Since genome duplication is known to have occurred at the vertebrate stem (Mazet and Shimeld 2002; McLysaght et al. 2002), we performed a phylogenetic analysis, using rate-linearized trees (see Methods) to determine whether the splicing factor family expansions are coincident with that duplication. Despite some topological inconsistencies between the different methods of phylogenetic inference, the evolutionary trees we generated are most consistent with the model that hnRNP genes underwent one or two rounds of duplication just after the divergence of vertebrates (Fig. 2A,B) and urochordates.

Figure 2.
Evolutionary relationship among the protein members of hnRNP F/H family in several eukaryotes, i.e., human (Hsap), mouse (Mmus), rat (Rnor), chicken (Ggal), Fugu (Frub), zebrafish (Drer), Tetraodon (Tnig), Ciona intestinalis (Cint), fruit fly (Dmel), ...

Furthermore, analysis of the teleost radiation, and of Arabidopsis revealed several localized gene duplications in Fugu, the zebrafish Danio rerio, Tetraodon (all teleosts), and Arabidopsis. These results are consistent with the currently accepted models proposing additional rounds of whole-genome duplication in ray-finned and lobe-finned fish, before teleost radiation (Amores et al. 1998; Aparicio et al. 2002; Christoffels et al. 2004), and the propensity of angiosperms to become polyploid (Simillion et al. 2002; Bowers et al. 2003). Thus, teleost fish and plants tend to have more copies of splicing genes than do mammals (Tables (Tables1,1, ,2,2, ,3,3, ,4).4). However, there is no evidence for additional selective expansion of any particular family of splicing proteins in these organisms, beyond that which had occurred in the stem organism.

The domain evolution of splicing factors

Our data show conservation of the protein domain structure of splicing factors across species, and we found no evidence for domain shuffling. We observed no trend for gain or loss of domains in families of splicing factors, as has occurred in other nuclear protein families (for example, in the Polycomb and Trithorax protein families) (Ringrose and Paro 2004). We checked, for example, whether the expansion of SR protein families coincided with the appending of RS domains onto general RNA-binding splicing factors. In species without SR proteins, we found no relevant homology with SR protein RNA recognition motifs (RRMs). Each factor seems to have evolved as a whole and its domains have evolved together (Fig. 3). Similarly, for the hnRNP families that are expanded in vertebrates, the motif structures are generally conserved (Fig. 4). One exception is hnRNP H3, which in mammals and chicken appears to have lost the first of the three RRM's that are common to its paralogs.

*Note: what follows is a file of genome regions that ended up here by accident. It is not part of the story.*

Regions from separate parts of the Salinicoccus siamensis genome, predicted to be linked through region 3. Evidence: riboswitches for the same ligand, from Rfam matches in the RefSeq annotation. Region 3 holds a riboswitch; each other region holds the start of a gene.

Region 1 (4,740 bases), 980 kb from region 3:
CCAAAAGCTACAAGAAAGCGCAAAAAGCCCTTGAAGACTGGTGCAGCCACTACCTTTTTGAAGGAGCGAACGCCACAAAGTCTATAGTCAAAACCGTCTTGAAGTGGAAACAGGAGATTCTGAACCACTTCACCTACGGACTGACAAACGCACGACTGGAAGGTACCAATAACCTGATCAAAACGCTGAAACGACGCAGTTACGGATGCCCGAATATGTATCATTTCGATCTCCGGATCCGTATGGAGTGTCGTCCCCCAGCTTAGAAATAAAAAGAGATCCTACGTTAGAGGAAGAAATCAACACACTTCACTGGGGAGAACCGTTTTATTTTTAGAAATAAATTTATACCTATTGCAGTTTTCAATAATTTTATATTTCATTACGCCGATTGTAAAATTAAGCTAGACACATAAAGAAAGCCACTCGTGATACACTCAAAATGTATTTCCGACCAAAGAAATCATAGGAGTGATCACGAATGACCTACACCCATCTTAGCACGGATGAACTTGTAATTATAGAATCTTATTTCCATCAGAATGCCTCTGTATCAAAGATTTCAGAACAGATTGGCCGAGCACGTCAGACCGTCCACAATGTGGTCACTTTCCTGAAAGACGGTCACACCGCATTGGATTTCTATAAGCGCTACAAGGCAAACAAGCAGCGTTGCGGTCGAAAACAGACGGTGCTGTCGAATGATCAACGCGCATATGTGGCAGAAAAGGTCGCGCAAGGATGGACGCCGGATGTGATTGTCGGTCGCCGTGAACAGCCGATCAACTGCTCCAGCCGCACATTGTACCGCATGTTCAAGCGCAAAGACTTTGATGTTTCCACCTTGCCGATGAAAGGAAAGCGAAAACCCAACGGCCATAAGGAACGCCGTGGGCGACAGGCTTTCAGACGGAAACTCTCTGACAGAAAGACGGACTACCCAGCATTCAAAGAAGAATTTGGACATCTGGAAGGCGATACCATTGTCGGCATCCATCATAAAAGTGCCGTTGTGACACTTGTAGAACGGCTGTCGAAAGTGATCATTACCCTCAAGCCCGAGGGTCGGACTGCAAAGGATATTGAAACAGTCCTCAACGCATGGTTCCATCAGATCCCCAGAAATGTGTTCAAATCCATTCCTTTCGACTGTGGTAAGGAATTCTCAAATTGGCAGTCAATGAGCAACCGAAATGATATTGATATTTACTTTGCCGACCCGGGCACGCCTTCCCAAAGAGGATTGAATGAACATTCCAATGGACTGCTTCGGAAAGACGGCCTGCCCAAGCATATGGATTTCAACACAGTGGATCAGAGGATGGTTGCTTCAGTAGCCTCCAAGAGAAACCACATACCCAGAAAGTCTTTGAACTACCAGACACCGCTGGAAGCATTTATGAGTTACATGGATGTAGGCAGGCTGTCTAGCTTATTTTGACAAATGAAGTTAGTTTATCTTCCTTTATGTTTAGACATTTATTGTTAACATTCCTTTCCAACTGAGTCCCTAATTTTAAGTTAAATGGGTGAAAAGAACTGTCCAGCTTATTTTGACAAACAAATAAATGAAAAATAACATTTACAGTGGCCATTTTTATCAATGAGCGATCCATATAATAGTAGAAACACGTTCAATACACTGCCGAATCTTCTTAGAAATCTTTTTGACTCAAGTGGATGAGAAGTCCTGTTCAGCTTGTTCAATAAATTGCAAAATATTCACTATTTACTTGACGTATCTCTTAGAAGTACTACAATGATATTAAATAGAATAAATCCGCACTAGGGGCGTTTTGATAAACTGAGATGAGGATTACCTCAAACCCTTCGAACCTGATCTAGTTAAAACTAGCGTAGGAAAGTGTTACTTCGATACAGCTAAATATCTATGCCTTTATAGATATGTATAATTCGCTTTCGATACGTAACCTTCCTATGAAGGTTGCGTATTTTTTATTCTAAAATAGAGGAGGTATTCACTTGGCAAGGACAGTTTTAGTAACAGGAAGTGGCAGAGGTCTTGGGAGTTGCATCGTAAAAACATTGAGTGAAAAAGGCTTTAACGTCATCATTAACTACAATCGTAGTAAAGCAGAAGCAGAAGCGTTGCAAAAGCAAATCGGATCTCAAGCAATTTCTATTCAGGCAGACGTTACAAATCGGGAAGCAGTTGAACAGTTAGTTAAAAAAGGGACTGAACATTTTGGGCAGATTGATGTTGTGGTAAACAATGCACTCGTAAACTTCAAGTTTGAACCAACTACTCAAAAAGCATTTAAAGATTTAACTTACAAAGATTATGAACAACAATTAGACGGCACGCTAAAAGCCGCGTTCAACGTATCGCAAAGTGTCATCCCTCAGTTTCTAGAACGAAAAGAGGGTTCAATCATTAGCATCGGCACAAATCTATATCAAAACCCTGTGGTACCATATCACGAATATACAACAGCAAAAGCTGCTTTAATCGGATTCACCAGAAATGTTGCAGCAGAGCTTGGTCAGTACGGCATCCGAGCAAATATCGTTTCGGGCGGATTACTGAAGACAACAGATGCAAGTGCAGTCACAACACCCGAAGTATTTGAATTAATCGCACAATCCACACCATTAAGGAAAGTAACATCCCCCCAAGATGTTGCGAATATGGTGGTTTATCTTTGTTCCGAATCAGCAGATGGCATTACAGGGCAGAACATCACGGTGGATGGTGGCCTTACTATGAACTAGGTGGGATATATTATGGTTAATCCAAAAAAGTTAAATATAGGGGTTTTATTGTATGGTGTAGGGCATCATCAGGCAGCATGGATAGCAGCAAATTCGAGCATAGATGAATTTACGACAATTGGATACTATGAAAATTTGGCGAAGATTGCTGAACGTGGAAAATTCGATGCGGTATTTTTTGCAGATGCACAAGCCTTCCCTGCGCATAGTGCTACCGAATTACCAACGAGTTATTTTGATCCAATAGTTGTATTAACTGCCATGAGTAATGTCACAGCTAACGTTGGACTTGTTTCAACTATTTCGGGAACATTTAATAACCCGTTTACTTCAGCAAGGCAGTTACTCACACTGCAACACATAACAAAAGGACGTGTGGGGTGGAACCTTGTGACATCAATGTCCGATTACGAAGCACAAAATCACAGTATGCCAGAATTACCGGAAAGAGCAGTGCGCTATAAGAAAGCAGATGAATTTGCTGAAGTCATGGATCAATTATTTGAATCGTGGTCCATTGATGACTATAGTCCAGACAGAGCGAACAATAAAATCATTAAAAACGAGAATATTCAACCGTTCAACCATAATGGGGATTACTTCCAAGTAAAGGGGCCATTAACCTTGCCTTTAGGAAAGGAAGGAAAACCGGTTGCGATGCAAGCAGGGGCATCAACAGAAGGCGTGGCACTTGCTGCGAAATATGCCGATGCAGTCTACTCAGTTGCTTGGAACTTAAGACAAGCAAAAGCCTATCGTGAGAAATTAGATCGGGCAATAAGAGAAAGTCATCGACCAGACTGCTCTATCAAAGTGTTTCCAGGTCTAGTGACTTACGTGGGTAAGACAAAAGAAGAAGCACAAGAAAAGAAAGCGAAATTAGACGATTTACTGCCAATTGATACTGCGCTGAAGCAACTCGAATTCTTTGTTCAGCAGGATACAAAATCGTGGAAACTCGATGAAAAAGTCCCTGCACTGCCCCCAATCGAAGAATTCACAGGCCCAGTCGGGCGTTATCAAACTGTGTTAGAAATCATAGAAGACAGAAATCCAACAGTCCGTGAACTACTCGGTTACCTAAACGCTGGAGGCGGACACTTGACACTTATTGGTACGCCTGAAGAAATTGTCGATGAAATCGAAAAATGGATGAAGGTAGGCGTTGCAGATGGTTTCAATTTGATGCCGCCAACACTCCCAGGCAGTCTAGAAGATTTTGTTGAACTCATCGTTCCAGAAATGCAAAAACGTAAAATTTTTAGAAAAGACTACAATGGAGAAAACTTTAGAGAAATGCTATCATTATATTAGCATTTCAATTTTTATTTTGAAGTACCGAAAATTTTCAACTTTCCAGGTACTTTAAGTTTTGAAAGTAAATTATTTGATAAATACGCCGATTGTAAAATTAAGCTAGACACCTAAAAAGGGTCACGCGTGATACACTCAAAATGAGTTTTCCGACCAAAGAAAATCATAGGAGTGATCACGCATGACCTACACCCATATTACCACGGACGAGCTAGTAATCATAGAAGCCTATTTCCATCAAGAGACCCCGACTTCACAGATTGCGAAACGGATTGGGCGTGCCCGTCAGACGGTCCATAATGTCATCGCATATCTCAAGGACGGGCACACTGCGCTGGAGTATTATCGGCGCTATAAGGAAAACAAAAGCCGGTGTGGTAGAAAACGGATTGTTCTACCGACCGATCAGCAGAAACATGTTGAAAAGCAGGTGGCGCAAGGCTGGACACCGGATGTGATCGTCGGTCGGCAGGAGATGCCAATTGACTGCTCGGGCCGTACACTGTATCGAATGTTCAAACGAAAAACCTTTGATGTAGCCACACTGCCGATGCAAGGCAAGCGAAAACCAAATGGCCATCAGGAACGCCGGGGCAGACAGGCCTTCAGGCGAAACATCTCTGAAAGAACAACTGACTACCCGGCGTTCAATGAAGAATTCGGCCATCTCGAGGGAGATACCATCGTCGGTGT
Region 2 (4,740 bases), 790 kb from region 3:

Figure 3.
Evolutionary relationship among the RNA-recognition motifs (RRM) of members of the family SRp30c-ASF for several eukaryotes, i.e., human (Hsap), mouse (Mmus), chicken (Ggal), Fugu (Frub), Ciona (Cint), fruit fly (Dmel), C. elegans (Cele), Arabidopsis ...
Figure 4.
Evolutionary relationship among the RNA-binding K-Homology (KH) domains of members of the family hnRNP-E/PCB for several metazoans, i.e., human (Hsap), mouse (Mmus), chicken (Ggal), Fugu (Frub), Ciona (Cint), fruit fly (Dmel), and C. elegans (Cele) (for ...

Retrotransposition and identification of putative novel splicing factors and pseudogenes in mammals

The absence of introns from mammalian genes is often indicative of retrotransposition, where a spliced mRNA is reverse transcribed into DNA and integrates back into the genome. Retrotransposition appears to have contributed as a general mechanism of gene duplication amongst mammals. We found that, with the exception of U2AF26 (a mammalian splicing factor [Shepard et al. 2002] that diverged from U2AF35 before vertebrates' radiation and is likely to have been lost by defunctionalization in teleosts) and Sm N, all of the mammalian specific factors SRp46, U2AF1-RS1 and hnRNPs C-like, E1, smPTB and G-T are intronless, whereas their closer paralogs are multiexonic. SRp46, U2AF1-RS1, hnRNP E1, and hnRNP G-T have previously been reported to be retrotransposons (Soret et al. 1998; Makeyev et al. 1999; Elliott et al. 2000; Wang et al. 2004), which is consistent with our data. We therefore propose that retrotransposition contributed to generate the diversity of the splicing machinery observed in mammals.